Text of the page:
The best book for this section is Circuit Theory: Analysis And Synthesis by Abhijit Chakrabarti. The important chapters in this book are basic network theorems, graft theory and two-port networks. Mostly, the questions from this section are numerical. Sometimes, 20-marker questions involving theory and proofs with examples are asked.
Frequently-asked doubt candidates have in this section is if filters are to be studied. Filters were there in the syllabus prior to 2008 and now, they have been scrapped off the syllabus. So, you DO NOT have to study filters from circuit theory.
Signals and Systems
You should refer to Signals and Systems by Ramesh Babu for this section. You may use Signals and Systems by Alan V. Oppenheim for solved examples only. The focus areas should be Laplace transform, Z-transform, Fourier analysis, and also the basic signal representation. Please remember that till now in the UPSC exams, the topics DFT and FFT have never been asked. So, you can skip this portion in case you are hard-pressed for time.
The book to read for this section is Principles of Electromagnetics by Mathew Sadiku. The solved examples from this book are very important as many times, the UPSC lifts questions directly from there. Even the exact numbers are used! For the section on transmission lines, you can refer to Electromagnetic Theory by Bakshi. There are many solved examples that you should read. Focus on numerical from E.M. Theory. The part on electrostatics and magnetostatics are NOT THERE in the syllabus.
For this section, you should read Analog Electronics published by Technical Publications (authored by Godse and Bakshi). Alternatively, you can use Basic Analog Electronics by JB Gupta. In this section, study as many solved examples as you can. Also, practice derivations thoroughly. Focus more on OPAMP. Study single-stage amplifiers from BJT in depth. You can ignore multi-stage. Biasing is very important in this section as well.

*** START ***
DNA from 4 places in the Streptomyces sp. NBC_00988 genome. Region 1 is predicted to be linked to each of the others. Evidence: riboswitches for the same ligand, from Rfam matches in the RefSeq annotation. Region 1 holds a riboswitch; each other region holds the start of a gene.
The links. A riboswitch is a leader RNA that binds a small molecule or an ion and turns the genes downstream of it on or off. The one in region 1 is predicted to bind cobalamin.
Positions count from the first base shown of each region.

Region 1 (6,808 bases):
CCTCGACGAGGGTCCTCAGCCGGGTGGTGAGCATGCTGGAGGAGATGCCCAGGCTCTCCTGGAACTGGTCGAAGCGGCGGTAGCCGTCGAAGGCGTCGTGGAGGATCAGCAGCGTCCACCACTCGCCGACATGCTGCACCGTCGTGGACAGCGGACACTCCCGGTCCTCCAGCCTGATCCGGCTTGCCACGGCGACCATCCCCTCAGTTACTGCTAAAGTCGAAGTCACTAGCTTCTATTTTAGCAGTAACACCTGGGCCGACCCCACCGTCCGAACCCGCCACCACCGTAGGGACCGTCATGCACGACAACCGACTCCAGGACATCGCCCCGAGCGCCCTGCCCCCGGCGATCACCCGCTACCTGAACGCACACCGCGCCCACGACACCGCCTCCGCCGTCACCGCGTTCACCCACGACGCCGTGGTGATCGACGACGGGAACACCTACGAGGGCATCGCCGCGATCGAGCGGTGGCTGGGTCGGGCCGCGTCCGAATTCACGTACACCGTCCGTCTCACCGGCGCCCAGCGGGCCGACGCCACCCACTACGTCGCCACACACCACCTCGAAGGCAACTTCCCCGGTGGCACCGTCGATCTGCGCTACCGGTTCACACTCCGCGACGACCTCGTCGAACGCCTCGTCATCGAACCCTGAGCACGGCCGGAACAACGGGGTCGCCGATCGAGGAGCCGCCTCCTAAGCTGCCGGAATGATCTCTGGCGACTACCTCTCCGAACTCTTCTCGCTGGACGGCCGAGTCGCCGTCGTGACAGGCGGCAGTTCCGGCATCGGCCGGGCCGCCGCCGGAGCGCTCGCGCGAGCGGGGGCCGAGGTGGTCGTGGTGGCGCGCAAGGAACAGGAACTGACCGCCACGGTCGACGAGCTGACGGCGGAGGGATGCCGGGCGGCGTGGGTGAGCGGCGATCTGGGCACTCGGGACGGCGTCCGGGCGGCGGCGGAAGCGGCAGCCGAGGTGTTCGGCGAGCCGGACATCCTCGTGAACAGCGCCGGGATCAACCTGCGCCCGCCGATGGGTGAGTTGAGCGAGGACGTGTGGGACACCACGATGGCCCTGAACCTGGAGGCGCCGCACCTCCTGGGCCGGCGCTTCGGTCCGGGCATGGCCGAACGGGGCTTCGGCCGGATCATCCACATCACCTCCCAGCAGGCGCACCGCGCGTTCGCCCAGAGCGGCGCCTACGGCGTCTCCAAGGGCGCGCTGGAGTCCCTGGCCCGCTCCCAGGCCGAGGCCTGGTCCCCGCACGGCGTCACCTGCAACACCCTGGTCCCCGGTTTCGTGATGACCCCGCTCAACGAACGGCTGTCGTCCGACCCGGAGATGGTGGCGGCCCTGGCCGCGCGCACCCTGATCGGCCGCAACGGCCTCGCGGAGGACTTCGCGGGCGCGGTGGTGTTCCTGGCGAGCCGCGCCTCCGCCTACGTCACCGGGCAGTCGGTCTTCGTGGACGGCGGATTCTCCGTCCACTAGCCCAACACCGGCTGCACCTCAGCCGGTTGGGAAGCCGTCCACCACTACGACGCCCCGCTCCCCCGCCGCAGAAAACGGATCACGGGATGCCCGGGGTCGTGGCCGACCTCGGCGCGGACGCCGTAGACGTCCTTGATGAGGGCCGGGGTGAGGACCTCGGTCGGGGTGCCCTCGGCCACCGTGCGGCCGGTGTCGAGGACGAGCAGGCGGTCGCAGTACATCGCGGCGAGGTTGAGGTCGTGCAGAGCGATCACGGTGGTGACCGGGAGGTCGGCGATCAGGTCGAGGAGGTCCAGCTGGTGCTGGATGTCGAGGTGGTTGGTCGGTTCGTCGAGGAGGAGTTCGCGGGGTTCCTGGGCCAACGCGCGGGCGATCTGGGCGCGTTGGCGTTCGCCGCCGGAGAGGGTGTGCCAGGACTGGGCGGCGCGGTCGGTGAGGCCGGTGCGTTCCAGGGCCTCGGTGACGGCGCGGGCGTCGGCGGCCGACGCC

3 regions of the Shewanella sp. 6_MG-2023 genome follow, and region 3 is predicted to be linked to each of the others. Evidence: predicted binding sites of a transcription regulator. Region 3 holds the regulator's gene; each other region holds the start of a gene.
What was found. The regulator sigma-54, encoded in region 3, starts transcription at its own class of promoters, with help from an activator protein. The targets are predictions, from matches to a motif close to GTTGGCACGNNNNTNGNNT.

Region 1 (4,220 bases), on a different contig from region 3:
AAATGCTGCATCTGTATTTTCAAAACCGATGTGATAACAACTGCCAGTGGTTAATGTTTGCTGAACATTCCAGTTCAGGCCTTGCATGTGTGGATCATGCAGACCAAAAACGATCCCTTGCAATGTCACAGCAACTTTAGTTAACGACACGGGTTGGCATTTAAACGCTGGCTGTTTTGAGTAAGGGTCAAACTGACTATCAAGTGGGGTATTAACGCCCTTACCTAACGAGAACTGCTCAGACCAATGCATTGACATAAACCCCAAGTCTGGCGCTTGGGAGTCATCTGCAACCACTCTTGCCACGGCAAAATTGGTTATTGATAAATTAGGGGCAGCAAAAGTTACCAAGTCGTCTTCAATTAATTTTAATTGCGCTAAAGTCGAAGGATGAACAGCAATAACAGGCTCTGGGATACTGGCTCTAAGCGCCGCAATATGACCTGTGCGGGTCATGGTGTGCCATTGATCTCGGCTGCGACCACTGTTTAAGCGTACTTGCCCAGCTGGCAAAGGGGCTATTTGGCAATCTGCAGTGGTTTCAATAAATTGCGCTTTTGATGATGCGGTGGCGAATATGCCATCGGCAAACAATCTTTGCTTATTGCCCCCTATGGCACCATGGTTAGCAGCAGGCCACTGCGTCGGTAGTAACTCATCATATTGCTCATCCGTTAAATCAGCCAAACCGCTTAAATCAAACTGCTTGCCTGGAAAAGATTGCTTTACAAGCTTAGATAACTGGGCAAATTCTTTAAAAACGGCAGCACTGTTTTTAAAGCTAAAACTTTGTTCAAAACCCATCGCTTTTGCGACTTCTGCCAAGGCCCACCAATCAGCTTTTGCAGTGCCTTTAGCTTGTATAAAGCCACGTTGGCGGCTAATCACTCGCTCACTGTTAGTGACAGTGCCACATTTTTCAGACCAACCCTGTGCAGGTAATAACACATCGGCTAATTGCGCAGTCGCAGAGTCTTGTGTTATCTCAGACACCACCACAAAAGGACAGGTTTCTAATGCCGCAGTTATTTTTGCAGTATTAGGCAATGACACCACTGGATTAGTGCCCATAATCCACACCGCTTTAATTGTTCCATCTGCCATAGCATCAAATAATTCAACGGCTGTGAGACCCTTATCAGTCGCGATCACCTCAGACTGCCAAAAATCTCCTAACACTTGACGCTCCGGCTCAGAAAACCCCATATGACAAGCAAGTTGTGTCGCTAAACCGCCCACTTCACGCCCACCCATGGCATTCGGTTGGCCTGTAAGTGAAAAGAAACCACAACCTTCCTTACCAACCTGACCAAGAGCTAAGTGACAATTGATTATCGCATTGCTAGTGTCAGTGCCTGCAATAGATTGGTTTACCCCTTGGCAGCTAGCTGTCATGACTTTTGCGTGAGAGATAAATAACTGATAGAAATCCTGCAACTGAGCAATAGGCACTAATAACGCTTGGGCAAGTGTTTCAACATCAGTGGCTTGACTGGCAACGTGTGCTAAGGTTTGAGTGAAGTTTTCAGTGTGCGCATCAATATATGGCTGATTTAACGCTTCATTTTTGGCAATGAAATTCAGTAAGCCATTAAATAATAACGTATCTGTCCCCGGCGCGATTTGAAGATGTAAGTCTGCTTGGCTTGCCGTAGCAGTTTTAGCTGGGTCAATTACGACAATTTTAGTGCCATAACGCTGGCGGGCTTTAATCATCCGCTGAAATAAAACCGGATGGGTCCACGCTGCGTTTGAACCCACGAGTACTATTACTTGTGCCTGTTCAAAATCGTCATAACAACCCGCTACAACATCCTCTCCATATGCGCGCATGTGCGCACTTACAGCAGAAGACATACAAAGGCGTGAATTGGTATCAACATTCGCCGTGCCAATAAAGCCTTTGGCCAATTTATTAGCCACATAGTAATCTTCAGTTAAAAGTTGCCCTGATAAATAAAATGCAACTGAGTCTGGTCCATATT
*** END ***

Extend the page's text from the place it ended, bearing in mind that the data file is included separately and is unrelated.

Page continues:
Digital Electronics by Godse and Godse (Technical Publications) is a good source for theory as well as solved examples. Many questions are asked from PLA and FGPA. From this section, a theory-based 20-marker is mostly asked.
For this section, the best book (which is sufficient for the exam) is Electric Machine by Ashfaq Husain. Read it thoroughly and completely. Autotransformers have never been asked by the UPSC. Do read 3-phase transformers. Focus more on DC motors (especially numerical). Practice problems on speed control, flux control and voltage control. Practice curves of DC generators. Torque versus current questions should also be practised. Focus on 3-phase induction motors. Special machines are not in the syllabus.
Power Electronics and Electric Drives
For this section, you can refer to Power Electronics by PS Bimbhra. Practice all the solved questions from this book as they are often directly asked by the UPSC. The four important chapters are chopper, rectifier, inverter and drives.
This would be a new topic for electrical engineering students as this is a part of electronics engineering. The best sources for solved examples for this topic would be Modern Digital and Analog Communication Systems by BP Lathi and An Introduction to Analog and Digital Communications by Simon Haykin. The theory part can be covered from the Communication Systems by Sanjay Sharma. Important topics in this section are Phase Log Loop (PLL) of FM demodulation. Questions from this section are asked repeatedly.
For this section, you can refer to Control Systems by A. Anand Kumar. Do the solved examples from this book thoroughly as similar questions are asked by the UPSC. Focus on plots, root loci, block diagram analysis, etc. From this section, numerical are mostly asked. So, practice them.
Microprocessors and Microcomputers